Carol chose to say, "yes" to God and followed his lead into the hidden life of a stay-at-home mom. God is meeting her there. In the hiddenness, she is discovering the holy. And she is playing the most irreplaceable, essential, powerful, life-impacting role imaginable. As G.K. Chesterton wrote,
To be Queen Elizabeth within a definite area, deciding sales, banquets, labors, and holidays; to be Whitely within a certain area, providing toys, boots, cakes, and books; to be Aristotle within a certain area, teaching morals, manners, theology, and hygiene; I can understand how this might exhaust the mind, but I cannot imagine how it could narrow it. How can it be a large career to tell other people's children about the Rule of Three, and a small career to tell one's own children about the universe? How can it be broad to be the same thing to everyone and narrow to be everything to someone? No, a woman's function is laborious, but because it is gigantic, not because it is minute. (What's Wrong with the World)
On Ellie Claus's seventeenth birthday, she crossed the finish line at the Junior Iditarod Champion – a 150-mile dogsled race through the Alaskan wilderness. Ellie lives in "the bush," the outback of Alaska where she has grown up with the untamed wilderness as her backyard. It has been her dream to compete in the full-fledged Iditarod Trail Sled Dog Race, a 1,150-mile cross-country trek from Anchorage to Nome. (You have to be eighteen to run the Iditarod.) Polar bears prowl part of the route. Wolves, too. Mushers are sometimes attacked by moose. Temperatures can dip to seventy degrees below zero. Competitors run the nine-to twelve-day race alone, without any outside assistance, on just a couple of hours' sleep a day.
Ellie is a petite, darling young woman you'd picture more at home at a prep school or on a dance team than running the dangerous Iditarod. But Ellie's heart is alive and passionate, thanks to her love of God. She is willing to take enormous risks to become the woman that she is meant to be. In 2004, twelve days after she turned eighteen, Ellie became the youngest person (man or woman) to run the Iditarod. She crossed the finish line after eleven days, nineteen hours, and twenty-four minutes, finishing forty-fifth out of a field of eighty-seven. Her grandmother runs marathons (twenty to date) and her mom guides backcountry skiing in Alaska. Women of adventure, each of them!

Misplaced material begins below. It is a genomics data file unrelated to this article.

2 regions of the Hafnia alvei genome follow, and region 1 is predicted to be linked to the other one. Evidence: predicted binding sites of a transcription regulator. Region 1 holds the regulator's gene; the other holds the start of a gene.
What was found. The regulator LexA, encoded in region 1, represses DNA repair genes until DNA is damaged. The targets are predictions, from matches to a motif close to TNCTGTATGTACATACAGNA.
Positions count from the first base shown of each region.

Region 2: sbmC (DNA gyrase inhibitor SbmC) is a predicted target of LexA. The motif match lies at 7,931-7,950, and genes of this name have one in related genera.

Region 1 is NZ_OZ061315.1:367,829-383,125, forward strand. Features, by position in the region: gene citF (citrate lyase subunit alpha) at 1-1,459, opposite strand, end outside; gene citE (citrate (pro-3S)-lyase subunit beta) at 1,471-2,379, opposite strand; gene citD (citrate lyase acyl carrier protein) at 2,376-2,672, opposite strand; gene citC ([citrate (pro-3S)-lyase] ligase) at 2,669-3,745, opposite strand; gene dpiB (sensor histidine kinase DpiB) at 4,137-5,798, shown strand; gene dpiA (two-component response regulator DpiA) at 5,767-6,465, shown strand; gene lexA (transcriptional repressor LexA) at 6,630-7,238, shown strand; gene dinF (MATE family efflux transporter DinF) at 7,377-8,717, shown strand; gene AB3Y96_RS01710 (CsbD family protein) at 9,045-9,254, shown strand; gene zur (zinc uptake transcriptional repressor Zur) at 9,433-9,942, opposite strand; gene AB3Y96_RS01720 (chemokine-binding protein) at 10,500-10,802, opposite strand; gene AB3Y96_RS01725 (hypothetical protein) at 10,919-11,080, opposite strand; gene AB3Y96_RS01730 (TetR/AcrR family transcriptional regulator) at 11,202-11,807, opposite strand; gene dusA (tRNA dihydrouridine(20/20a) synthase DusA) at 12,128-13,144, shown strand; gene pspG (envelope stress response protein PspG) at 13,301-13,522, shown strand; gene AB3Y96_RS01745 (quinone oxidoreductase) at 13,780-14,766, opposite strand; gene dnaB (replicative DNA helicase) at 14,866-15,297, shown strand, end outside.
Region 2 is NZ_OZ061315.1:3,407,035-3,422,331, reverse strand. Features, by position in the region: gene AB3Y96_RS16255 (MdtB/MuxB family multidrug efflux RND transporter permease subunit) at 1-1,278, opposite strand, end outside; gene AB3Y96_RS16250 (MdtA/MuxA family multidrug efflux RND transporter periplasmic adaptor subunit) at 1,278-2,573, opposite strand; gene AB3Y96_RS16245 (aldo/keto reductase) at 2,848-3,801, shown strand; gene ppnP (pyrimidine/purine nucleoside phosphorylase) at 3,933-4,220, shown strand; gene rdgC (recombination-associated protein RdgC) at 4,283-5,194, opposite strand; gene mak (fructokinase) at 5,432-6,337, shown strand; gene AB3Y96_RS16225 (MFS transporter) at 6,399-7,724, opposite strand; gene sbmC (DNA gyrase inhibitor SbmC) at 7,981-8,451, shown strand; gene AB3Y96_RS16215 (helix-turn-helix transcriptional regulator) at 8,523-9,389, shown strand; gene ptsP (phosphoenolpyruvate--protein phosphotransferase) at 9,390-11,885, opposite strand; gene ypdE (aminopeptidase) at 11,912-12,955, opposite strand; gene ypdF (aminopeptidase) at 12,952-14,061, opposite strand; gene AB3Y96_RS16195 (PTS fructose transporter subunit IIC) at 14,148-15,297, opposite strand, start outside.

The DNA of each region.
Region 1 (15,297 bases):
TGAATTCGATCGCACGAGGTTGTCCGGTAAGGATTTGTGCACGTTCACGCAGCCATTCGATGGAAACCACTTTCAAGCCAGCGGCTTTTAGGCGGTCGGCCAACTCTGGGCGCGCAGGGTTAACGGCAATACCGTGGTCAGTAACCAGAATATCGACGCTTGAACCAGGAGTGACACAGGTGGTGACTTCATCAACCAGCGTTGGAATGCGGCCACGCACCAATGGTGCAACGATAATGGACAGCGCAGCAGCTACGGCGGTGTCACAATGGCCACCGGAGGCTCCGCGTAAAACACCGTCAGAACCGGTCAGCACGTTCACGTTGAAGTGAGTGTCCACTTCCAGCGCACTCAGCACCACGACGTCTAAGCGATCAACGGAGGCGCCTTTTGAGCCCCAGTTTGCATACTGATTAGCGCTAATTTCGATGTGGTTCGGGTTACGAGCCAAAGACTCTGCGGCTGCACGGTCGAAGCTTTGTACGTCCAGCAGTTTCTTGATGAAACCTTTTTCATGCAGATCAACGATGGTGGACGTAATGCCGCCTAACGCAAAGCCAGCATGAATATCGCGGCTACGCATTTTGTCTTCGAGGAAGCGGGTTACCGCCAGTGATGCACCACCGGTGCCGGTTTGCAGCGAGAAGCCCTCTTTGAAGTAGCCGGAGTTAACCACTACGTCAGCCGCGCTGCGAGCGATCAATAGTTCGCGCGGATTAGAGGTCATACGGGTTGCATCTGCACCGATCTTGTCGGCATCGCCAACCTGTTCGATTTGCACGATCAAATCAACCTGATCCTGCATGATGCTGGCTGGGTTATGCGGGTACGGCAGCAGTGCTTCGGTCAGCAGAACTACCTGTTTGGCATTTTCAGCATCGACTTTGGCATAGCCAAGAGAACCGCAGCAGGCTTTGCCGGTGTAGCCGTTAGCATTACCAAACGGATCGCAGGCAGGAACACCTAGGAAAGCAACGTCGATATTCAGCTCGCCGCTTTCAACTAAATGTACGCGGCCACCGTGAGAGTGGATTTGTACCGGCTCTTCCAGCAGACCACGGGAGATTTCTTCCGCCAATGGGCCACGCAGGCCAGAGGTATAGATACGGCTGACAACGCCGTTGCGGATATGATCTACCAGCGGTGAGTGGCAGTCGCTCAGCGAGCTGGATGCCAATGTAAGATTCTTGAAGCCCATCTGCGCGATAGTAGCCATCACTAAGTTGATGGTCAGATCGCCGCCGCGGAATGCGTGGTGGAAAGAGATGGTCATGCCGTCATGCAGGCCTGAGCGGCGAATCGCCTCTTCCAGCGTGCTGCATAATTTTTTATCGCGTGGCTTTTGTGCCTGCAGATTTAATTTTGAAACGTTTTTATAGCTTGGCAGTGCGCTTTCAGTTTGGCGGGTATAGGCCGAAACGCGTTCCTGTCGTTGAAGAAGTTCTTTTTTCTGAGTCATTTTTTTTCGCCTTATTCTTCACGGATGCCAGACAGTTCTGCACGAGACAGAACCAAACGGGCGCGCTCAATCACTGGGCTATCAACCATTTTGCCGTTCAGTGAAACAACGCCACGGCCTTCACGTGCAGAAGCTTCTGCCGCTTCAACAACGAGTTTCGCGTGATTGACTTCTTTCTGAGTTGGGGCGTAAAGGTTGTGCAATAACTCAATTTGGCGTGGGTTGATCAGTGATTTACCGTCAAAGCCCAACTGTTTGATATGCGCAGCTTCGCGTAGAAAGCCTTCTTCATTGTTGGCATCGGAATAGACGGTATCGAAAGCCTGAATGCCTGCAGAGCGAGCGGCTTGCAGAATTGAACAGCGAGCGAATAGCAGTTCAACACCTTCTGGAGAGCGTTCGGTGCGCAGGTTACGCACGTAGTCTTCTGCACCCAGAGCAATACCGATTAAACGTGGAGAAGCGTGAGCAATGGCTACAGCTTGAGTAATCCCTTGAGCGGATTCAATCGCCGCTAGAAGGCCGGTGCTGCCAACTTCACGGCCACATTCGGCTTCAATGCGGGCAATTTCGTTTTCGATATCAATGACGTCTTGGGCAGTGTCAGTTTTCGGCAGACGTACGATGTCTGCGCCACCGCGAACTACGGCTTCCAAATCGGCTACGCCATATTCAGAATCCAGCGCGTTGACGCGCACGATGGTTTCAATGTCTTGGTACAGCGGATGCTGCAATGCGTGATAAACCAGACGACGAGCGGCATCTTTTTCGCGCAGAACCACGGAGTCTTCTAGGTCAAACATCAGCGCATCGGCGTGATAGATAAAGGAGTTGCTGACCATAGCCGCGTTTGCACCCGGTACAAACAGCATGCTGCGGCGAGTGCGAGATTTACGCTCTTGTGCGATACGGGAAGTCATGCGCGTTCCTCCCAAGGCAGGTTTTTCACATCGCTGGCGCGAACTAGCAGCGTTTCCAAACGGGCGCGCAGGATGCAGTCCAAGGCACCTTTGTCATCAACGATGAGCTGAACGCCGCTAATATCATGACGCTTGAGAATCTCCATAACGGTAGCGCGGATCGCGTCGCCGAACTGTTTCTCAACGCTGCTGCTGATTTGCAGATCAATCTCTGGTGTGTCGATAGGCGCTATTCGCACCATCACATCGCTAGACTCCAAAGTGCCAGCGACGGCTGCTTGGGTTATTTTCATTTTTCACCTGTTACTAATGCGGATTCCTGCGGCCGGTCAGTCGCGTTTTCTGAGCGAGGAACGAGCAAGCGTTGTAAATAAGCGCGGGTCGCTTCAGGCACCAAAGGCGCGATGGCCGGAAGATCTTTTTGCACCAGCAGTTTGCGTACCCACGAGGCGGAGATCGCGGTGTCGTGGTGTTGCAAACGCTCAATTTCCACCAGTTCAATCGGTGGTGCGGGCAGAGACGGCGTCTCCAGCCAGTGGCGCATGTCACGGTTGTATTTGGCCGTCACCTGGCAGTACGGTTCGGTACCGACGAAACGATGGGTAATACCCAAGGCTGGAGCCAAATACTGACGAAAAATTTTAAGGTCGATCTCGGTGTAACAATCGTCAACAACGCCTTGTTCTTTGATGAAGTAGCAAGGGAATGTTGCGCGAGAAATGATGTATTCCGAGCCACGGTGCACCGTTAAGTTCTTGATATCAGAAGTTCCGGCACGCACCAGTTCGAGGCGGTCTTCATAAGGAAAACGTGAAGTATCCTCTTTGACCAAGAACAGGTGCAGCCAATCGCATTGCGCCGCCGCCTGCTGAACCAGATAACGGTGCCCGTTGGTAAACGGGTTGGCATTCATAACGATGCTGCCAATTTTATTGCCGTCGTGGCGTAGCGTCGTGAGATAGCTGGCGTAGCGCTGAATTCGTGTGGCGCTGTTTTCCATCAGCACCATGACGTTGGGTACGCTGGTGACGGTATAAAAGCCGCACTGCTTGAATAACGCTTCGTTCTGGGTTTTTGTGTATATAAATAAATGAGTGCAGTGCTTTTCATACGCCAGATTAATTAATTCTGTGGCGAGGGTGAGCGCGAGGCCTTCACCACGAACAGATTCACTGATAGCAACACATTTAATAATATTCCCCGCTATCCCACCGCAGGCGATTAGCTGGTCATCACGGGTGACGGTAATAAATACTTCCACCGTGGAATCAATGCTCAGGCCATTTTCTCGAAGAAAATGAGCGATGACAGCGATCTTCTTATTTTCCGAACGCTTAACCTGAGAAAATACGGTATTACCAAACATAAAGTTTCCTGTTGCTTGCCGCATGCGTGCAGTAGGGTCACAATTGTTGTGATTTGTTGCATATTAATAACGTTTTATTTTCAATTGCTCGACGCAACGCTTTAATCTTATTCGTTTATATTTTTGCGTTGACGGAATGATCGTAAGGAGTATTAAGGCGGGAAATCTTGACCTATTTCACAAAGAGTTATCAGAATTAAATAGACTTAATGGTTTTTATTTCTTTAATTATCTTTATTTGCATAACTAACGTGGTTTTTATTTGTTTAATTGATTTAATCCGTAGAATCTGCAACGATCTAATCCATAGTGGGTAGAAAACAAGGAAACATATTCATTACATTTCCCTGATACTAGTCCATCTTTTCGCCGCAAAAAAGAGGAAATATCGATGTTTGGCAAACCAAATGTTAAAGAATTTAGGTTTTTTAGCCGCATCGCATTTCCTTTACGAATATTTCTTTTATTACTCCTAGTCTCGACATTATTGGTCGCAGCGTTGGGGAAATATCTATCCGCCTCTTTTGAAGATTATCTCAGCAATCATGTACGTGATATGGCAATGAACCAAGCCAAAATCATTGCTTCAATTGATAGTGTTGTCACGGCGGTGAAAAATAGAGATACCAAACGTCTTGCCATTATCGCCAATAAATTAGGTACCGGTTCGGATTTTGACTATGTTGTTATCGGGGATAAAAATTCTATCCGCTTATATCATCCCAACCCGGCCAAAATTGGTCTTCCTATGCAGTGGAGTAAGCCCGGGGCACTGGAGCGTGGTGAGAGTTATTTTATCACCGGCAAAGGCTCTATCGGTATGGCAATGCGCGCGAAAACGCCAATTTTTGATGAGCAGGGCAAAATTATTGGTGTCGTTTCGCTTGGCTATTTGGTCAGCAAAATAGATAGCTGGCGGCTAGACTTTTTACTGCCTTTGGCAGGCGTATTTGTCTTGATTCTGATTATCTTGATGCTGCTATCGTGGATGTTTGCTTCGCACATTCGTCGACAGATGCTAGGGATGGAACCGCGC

My friend Tammy has been a leader in women's ministry for decades. She is a gifted woman, totally sold out to God. And a few years ago, God invited her to come away with him and sit at his feet. Alone. He called her to leave her position on the church staff. He called her to quit leading her small group, her Bible study, her accountability group. He asked her to become a woman of "one thing" – to become a Mary, a woman devoted to worship. To minister to the heart of God.
Tammy chose to say, "yes" to God and followed his lead into the secret realm of his heart. Her friends thought she was nuts. The church leaders chastised her publicly for abandoning the Great Commission. She was accused and misunderstood. It hurt. But God had captured Tammy's heart and has been capturing it ever more deeply since. She has been captivated by his beauty. And his radiant beauty shines forth from her countenance.
Tammy became a worshiper and her life of pouring her adoring devotion onto Jesus has become a beacon and a call to countless women to do the same – to attain to the high and holy calling of ministering to the heart of God and to discover ever more the treasure of who he is. I am one of those women who have been changed by her life. Tammy is playing her amazing, irreplaceable role very well.
Kathleen felt the call of God to become a doctor early in her life. As the daughter of an ob-gyn she was exposed early and often to the cost paid by doctors and their families – the long hours, the sleepless nights, the inconvenient emergencies. Kathleen has also been captured by the call of Christ to third world countries. She is pursuing her medical degree overseas so that she can play her irreplaceable role as a missionary doctor, bringing physical healing through her expertise and spiritual healing through her God.
You see, our true places as women in God's Story are as diverse and unique as wildflowers in a field. No two look quite the same. But we all share certain spheres of influence to which we are called to be an ezer.
Reprinted by permission of Thomas Nelson, Inc., Nashville, TN., from the book entitled "Captivating: Unveiling the Mystery of a Woman's Soul"; © 2005 by John & Stasi Eldredge. All rights reserved.
John Eldredge is the founder and director of Ransomed Heart™ Ministries in Colorado Springs, Colorado, a fellowship devoted to helping people recover and live from their heart. John is the author of numerous books, including "Epic", "Waking the Dead", "Wild at Heart", "The Sacred Romance" and "The Journey of Desire." John lives in Colorado with his wife, Stasi, and their three sons, Samuel, Blaine and Luke. He loves living in the Rocky Mountains so he can pursue his other passions, including fly-fishing, mountain climbing and exploring the waters of the West in his canoe.
Stasi Eldredge, is the co-leader of the women's ministry of Ransomed Heart™ and is passionate about women discovering their identity as the Beloved of Christ. Stasi is drawn to the beauty of the West and would more likely be found outside adventuring than inside tending her home. She loves her family, bubble baths, deep conversations, the wind, her dog, Scout, someone else doing the dishes, a good movie, a good cry, a horse named Cora and "most of all, how God loves and surprises me by continuing to come for my heart in amazing and intimate ways."